2. "Partial Automation" could mean less hours worked, but is more likely to mean lower pay and more hours worked, and not all "partial automation" is equal. I.e., to destroy trucking as a middle-class profession, you don't need a self-driving truck. You just need to automate enough of the hard stuff so that anyone can learn to drive truck in a week.
I think it's useful to separate the partial automation that de-skills work (level 4 autonomy for trucks) from the partial automation that simply means less equally-skilled work (web dev). The former creates more job opportunities, but turns a middle-class job into a low-class job. The latter just eliminates from middle-class jobs altogether.
At least in the US, the “labor share”--which is the fraction of income that is paid to workers in wages, bonuses, and other compensation--has already been steadily declining. According to the Economic Report of the President (2013) , the labor share fell from 72 percent in 1980 to 60 percent in 2005. Increased automation can only make this problem worse.
I think an interesting thought experiment around this is:
Imagine we could automate literally every job. Even jobs that install, upgrade, and maintain the automation are automated. Any "work" that anyone wants to do is effectively unnecessary and would be considered volunteerism or someone learning and practicing new skills to expand their horizons. There's also artistic work; even if we had "creative AI" that could create music, radio, television (all completely lifelike CGI, of course), etc., there'd surely be a desire from creative people to still do this sort of work because they enjoy it.
Regardless, in this world, no one has a job and therefore no one gets paid. How do people live? Who gets what? Obviously you have to distribute "wealth" (whatever that means in this kind of society) in some manner that is independent of a person's contribution to society, since, by definition, it's not necessary to contribute to society at all. But how do you decide who gets how much? Do you just distribute the fruits of automation entirely equally among every person in the world?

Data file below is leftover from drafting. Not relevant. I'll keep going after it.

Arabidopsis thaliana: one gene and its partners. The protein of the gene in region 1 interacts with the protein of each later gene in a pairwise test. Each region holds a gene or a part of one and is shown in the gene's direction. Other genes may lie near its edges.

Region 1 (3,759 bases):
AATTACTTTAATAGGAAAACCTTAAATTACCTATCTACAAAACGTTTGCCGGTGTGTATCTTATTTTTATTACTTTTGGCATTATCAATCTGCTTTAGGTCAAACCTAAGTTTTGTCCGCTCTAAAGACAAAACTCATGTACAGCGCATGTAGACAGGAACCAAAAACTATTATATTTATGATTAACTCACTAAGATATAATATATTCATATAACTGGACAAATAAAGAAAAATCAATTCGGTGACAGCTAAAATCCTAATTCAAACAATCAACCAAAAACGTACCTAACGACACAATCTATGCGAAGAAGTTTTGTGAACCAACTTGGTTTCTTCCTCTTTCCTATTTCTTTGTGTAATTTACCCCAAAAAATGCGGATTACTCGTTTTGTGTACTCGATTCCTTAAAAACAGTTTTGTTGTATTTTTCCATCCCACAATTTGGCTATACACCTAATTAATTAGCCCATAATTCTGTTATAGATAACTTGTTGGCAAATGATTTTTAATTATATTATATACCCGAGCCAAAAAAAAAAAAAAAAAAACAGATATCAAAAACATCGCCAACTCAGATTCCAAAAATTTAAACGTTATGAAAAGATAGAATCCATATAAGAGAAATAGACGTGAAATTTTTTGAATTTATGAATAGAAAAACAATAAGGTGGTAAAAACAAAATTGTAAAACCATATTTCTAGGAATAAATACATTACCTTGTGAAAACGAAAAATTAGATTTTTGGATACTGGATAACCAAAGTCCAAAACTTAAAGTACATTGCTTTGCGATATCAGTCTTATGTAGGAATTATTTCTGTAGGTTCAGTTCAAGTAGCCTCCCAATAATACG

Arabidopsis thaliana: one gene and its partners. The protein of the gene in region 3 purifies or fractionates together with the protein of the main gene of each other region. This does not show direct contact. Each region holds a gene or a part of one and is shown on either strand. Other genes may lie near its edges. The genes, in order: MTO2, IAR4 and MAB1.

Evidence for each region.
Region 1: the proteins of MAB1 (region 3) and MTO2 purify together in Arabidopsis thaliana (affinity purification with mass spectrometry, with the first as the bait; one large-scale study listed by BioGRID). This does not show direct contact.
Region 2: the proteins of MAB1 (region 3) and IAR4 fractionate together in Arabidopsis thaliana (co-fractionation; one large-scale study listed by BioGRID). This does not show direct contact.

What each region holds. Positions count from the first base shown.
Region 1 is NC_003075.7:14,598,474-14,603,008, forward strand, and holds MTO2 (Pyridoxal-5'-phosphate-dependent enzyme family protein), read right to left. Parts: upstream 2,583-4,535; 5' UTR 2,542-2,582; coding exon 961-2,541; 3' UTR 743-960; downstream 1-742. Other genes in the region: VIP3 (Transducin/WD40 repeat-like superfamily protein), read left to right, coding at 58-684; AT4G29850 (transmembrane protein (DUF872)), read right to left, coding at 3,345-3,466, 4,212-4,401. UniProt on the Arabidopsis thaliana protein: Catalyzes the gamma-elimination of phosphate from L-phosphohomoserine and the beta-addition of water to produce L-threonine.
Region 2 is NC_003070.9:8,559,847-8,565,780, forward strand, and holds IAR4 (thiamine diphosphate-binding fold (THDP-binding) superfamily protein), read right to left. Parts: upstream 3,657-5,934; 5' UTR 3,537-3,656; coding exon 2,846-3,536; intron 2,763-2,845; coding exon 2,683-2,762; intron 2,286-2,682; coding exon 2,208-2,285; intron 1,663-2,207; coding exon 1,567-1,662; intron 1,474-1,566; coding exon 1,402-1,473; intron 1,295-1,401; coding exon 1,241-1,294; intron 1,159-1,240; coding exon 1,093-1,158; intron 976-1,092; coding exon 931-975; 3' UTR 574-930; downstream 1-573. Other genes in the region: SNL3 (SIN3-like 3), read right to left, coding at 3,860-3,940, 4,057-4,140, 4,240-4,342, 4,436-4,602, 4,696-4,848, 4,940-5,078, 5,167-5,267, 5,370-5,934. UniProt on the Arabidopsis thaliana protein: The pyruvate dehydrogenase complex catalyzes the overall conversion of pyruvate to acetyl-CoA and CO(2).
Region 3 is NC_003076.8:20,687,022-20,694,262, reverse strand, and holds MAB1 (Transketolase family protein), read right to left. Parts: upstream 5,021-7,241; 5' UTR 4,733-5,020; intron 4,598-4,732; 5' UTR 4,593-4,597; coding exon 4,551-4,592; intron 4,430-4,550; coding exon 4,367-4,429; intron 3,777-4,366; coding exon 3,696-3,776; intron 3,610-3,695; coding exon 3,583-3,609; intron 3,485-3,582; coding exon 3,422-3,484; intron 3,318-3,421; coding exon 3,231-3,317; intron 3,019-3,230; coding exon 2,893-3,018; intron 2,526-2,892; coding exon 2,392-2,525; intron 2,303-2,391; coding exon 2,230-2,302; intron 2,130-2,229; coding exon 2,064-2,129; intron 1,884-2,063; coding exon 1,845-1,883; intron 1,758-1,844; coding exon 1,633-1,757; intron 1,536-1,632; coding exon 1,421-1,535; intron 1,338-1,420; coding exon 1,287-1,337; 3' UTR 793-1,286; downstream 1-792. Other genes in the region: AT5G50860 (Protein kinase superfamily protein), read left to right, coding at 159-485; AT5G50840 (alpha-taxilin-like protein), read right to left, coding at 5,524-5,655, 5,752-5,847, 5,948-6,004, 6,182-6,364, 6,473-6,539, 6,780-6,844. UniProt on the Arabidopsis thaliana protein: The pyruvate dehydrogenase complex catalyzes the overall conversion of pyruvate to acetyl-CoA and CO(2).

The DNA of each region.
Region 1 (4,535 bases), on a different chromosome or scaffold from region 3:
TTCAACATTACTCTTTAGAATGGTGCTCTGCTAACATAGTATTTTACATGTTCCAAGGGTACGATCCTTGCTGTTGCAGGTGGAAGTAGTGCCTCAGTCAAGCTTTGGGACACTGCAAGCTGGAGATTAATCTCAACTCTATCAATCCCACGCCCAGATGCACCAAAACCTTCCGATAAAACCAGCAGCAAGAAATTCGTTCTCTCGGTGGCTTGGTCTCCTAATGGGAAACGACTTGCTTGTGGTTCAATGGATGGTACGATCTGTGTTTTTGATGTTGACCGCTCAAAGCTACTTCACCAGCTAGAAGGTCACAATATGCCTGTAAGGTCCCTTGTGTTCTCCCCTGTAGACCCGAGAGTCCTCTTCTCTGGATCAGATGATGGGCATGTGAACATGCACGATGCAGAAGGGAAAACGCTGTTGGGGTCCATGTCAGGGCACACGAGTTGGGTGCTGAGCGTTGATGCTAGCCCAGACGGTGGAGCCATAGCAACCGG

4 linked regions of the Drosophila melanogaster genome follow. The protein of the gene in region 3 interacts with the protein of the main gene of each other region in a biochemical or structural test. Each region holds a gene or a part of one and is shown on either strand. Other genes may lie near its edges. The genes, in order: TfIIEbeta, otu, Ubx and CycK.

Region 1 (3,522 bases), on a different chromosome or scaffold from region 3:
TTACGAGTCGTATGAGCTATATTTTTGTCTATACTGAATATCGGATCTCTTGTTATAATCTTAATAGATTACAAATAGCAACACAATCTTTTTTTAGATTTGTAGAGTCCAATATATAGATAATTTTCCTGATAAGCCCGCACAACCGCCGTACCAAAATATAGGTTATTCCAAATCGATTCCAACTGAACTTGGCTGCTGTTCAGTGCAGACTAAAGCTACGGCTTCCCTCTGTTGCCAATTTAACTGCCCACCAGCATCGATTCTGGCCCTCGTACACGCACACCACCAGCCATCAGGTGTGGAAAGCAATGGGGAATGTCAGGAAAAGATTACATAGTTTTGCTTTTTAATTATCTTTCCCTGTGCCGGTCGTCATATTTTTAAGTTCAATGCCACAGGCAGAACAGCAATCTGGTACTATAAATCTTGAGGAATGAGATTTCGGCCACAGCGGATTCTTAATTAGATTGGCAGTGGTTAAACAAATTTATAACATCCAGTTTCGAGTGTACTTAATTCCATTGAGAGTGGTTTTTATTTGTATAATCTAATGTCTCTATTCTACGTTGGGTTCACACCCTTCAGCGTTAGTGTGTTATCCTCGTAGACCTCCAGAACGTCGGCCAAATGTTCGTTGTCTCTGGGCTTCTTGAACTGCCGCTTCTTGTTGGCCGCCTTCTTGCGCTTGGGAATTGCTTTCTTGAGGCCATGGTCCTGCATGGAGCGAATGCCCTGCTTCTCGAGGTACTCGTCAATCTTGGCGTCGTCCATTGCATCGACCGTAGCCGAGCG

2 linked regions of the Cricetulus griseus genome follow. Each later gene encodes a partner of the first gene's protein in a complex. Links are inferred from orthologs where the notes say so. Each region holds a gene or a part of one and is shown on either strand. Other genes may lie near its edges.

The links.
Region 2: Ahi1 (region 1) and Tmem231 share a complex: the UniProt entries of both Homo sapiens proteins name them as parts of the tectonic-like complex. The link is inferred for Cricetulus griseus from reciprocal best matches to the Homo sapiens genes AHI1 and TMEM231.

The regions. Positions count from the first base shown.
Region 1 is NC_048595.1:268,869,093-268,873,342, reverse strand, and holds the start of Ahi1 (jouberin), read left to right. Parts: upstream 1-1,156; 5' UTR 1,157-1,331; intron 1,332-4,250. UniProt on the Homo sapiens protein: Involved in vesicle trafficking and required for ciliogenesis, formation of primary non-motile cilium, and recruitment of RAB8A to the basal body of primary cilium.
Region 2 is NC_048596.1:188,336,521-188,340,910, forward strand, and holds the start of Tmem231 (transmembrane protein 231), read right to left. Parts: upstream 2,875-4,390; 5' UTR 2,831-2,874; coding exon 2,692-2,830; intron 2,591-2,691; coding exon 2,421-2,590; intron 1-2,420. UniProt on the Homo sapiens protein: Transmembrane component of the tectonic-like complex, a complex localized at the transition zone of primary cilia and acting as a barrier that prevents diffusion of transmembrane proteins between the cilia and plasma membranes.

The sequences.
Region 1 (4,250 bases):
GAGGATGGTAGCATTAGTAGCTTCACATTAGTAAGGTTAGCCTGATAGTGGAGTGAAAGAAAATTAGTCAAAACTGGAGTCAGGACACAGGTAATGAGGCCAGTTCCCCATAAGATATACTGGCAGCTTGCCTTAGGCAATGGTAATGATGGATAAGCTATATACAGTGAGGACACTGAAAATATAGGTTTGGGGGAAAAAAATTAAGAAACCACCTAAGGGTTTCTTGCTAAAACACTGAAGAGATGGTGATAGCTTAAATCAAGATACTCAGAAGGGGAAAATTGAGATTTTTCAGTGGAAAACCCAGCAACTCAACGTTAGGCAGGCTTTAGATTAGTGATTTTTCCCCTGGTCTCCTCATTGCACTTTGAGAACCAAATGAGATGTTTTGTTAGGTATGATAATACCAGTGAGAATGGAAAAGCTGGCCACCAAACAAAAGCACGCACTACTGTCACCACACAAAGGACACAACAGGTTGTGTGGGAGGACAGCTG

Obviously we're many centuries or millennia away from this scenario, if we even ever get there without destroying ourselves in the process. But I think there needs to be some replacement for people whose jobs get automated away. Since our civilization still requires work in order to progress, I don't think we should just give those people a monthly check and say "have fun not working anymore", but at the very least we need to help these people along until they can find a new, better job. Perhaps companies that eliminate jobs due to automation should be required to pay out some portion of their new profits to employees who lost their jobs for a certain period. Think of it as extended severance pay. Some form of government assistance could also be an option after the terms of the severance pay expire, and could be funded by corporate taxes or simply a new branch of an expanded unemployment insurance program.
IMO, there will always be work that needs doing. Once a particular kind of work becomes worthless another will replace it.